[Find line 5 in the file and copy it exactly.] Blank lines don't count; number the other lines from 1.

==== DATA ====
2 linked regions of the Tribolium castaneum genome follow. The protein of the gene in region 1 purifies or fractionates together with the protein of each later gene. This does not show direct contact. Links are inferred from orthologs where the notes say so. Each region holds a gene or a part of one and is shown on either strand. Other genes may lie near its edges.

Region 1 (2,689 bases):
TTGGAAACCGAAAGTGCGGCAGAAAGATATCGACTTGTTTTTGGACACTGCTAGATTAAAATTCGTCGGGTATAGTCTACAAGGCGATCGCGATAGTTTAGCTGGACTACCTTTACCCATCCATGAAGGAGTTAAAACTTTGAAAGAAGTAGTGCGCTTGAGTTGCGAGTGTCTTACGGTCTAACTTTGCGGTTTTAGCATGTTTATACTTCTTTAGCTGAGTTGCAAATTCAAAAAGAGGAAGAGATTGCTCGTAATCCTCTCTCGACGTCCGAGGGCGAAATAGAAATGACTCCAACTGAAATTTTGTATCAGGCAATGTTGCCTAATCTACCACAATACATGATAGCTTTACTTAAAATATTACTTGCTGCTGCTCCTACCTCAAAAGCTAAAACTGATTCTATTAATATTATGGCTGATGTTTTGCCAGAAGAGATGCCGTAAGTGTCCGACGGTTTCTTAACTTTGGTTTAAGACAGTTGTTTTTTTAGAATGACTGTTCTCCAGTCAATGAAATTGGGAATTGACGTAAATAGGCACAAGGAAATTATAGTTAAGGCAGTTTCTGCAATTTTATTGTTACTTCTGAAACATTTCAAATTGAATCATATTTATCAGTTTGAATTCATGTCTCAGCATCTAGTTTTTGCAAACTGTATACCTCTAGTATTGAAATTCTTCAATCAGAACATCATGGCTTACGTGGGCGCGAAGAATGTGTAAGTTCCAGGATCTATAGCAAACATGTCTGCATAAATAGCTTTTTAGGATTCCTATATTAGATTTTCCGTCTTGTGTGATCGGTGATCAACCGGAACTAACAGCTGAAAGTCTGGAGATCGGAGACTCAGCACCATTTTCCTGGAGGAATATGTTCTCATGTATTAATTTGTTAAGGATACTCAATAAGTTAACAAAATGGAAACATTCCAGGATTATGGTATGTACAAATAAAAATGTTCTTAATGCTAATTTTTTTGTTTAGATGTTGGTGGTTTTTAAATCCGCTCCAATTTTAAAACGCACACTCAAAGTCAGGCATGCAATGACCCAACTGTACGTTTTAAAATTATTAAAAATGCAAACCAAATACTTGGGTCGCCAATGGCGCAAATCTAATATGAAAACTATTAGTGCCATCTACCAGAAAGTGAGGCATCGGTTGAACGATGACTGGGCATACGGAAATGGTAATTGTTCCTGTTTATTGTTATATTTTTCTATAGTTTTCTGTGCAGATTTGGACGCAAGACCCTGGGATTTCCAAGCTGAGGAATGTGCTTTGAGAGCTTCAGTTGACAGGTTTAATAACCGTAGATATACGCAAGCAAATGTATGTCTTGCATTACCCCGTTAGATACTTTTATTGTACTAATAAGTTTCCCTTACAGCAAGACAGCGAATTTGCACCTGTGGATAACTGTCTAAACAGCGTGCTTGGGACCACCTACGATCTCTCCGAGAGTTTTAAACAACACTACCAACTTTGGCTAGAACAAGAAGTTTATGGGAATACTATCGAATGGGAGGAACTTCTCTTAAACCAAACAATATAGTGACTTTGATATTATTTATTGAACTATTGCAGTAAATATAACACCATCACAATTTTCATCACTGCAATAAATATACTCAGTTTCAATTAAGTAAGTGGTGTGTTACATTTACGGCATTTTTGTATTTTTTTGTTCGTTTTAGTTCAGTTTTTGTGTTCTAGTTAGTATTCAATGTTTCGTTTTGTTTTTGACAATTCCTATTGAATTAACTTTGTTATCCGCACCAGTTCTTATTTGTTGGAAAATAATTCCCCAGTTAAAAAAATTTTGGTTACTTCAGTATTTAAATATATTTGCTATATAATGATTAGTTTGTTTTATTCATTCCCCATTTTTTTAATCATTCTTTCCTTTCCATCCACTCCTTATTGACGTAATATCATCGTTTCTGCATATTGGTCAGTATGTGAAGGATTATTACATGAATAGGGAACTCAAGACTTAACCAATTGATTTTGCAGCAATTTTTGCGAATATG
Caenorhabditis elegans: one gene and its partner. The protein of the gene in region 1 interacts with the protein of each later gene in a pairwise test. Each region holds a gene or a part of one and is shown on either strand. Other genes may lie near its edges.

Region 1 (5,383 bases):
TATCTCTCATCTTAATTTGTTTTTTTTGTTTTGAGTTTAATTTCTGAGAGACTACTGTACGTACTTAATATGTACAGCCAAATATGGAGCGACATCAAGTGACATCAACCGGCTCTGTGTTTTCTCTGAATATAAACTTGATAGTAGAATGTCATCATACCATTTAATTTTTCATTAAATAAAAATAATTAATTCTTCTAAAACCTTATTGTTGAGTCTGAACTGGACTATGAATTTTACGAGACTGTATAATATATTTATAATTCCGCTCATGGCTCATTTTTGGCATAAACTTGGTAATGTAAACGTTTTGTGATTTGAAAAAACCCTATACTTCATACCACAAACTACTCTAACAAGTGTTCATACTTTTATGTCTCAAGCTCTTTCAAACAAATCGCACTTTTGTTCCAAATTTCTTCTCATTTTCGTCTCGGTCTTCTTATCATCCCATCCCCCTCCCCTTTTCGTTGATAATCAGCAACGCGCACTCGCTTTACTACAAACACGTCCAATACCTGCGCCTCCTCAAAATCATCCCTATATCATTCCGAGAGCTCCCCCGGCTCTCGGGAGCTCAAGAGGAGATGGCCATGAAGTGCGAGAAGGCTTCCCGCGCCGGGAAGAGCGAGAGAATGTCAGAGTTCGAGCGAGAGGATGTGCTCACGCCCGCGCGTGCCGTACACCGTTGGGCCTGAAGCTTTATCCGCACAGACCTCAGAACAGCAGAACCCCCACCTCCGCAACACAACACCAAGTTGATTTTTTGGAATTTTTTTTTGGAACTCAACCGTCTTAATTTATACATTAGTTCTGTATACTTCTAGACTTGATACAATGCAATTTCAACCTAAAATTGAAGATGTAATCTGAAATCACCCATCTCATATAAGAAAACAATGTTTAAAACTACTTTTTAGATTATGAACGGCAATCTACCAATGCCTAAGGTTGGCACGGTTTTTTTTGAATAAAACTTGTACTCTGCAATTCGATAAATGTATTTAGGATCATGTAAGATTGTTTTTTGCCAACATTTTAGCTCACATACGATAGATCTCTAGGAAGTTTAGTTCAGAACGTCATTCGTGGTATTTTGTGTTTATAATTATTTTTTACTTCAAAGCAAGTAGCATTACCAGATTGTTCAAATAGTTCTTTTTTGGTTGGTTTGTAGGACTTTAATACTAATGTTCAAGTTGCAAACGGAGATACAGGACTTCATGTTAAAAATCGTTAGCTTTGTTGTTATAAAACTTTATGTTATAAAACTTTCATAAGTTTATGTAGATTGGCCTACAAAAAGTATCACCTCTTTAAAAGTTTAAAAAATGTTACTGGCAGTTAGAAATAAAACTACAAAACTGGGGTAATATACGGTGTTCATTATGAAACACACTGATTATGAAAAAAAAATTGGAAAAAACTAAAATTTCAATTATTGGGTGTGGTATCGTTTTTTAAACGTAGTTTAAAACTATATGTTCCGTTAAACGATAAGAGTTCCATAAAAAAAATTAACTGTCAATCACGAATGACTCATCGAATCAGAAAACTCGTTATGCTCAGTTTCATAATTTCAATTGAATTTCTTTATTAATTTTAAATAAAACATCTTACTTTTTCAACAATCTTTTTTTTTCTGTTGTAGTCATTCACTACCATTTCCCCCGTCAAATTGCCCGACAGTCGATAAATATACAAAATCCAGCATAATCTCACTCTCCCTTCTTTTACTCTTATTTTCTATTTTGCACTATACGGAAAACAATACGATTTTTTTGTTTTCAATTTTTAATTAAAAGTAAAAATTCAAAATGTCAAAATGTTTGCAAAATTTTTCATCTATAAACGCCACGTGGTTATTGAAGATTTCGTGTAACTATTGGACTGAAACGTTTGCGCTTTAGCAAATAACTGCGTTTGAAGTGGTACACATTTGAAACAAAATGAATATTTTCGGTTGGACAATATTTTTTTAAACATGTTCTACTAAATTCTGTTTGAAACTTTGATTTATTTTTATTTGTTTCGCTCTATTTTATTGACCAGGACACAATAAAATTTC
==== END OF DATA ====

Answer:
Region 1 (5,383 bases):